What You Should Know About Steroids and Osteoporosis

What are steroid medications?

  • Steroids - corticosteroids, prednisone and cortisone -- are usually taken by the mouth or through an inhaler. Steroids are used to treat many conditions, such as: asthma, rheumatoid arthritis, lupus, inflammatory bowel diseases, and multiple sclerosis.
  • Follow your health care provider's recommendations on steroid use because they can harm your bones.

What effects do steroids have on bone?

  • Steroids have major effects on how the body uses calcium and vitamin D to build bones. Steroids can lead to bone loss, osteoporosis, and broken bones.
  • When steroid medications are used in high doses, bone loss can happen rapidly.
  • Not all people who take steroid medications lose bone or lose bone at the same rate. The dose, the underlying diseases, and possibly genes all play a part. For example, postmenopausal women who take steroids for longer than six months have the greatest risk of bone loss.

How quickly can bone loss occur when taking a steroids?

  • Bone loss occurs most rapidly in the first 6 months after starting oral steroids.
  • After 12 months of chronic steroid use, there is a slower loss of bone.
  • Inhaled steroids are less likely to cause bone loss than steroids taken by mouth. However, in higher doses, inhaled steroids may also cause bone loss.
  • Steroids used for only a few days or applied to the skin are not associated with bone loss. The major impact of steroids on bone is fractures (broken bones) that occur commonly in the spine and ribs.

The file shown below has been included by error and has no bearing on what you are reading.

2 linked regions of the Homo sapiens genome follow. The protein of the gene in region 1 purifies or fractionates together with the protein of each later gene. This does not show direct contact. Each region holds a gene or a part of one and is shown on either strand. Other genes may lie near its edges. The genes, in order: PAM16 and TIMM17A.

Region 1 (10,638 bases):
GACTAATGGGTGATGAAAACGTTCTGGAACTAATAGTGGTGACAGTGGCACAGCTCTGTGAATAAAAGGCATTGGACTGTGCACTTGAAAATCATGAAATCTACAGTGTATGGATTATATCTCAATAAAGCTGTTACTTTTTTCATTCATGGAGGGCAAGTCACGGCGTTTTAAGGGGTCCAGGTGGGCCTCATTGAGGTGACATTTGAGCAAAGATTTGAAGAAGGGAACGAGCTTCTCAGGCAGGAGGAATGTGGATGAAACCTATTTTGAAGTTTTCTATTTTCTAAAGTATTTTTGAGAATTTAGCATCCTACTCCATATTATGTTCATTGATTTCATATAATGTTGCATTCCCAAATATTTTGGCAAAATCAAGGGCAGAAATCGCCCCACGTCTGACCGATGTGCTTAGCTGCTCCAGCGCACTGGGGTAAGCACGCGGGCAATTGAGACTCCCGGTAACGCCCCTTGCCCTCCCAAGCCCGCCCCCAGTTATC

How does taking steroids impact the risk for a fracture (broken bones)?

  • Steroid doses taken by mouth equal to or more than 5mg of prednisone daily taken for more than 3 months are considered a risk for fracture.
  • Fracture risk increases as the daily doses of steroids increase. Almost one in three postmenopausal women who routinely take steroids will have a spine fracture. A person on steroids is more than twice as likely to have a spine fracture compared to a person not taking steroids.
  • Your health care provider determines when you should stop taking your steroids. Once the medication is stopped, it is expected that your fracture risk will lessen. Don't change the way you take your medication until you speak to your health care provider.

Are there medications to protect bone during steroid therapy?

  • The U.S. Food and Drug Administration (FDA) approves medications to prevent bone loss and reduce the risk of fractures related to osteoporosis for those who regularly take steroid medications and for long periods of time. Talk to your health care provider to find which medication is appropriate for you.
  • Prevention and treatment also include:
  • Eat a varied, nutrient-rich diet that includes plenty of fruits and vegetables.
  • Choose foods to get the calcium you need and talk to your health care provider about adding a supplement only if necessary.
  • Get the recommended amount of vitamin D. This often requires taking a supplement.
  • Be physically active every day. These activities are good for you: walking, recreational sports, and dancing.
  • Do not smoke. Quit if you do.
  • Limit drinking alcohol.
  • Improve your strength and balance to prevent falls.
  • Make your home safe from falls. Remove scatter rugs and use grip bars in the shower.

If you are regularly taking steroids, these lifestyle changes are often not enough. Medication may be needed to stop bone loss or prevent fractures. Your health care provider will help you decide whether you need an osteoporosis medication.

The decision will depend upon results of your BMD test and personal risk factor assessment. It is often recommended that you get a BMD test before taking steroids for longer than three months.


Visit New York State's Osteoporosis Prevention & Education Program (NYSOPEP) website at www.nysopep.org to learn about risk factors.

NYSOPEP Resource Center

Helen Hayes Hospital
West Haverstraw, NY
(845) 786-4772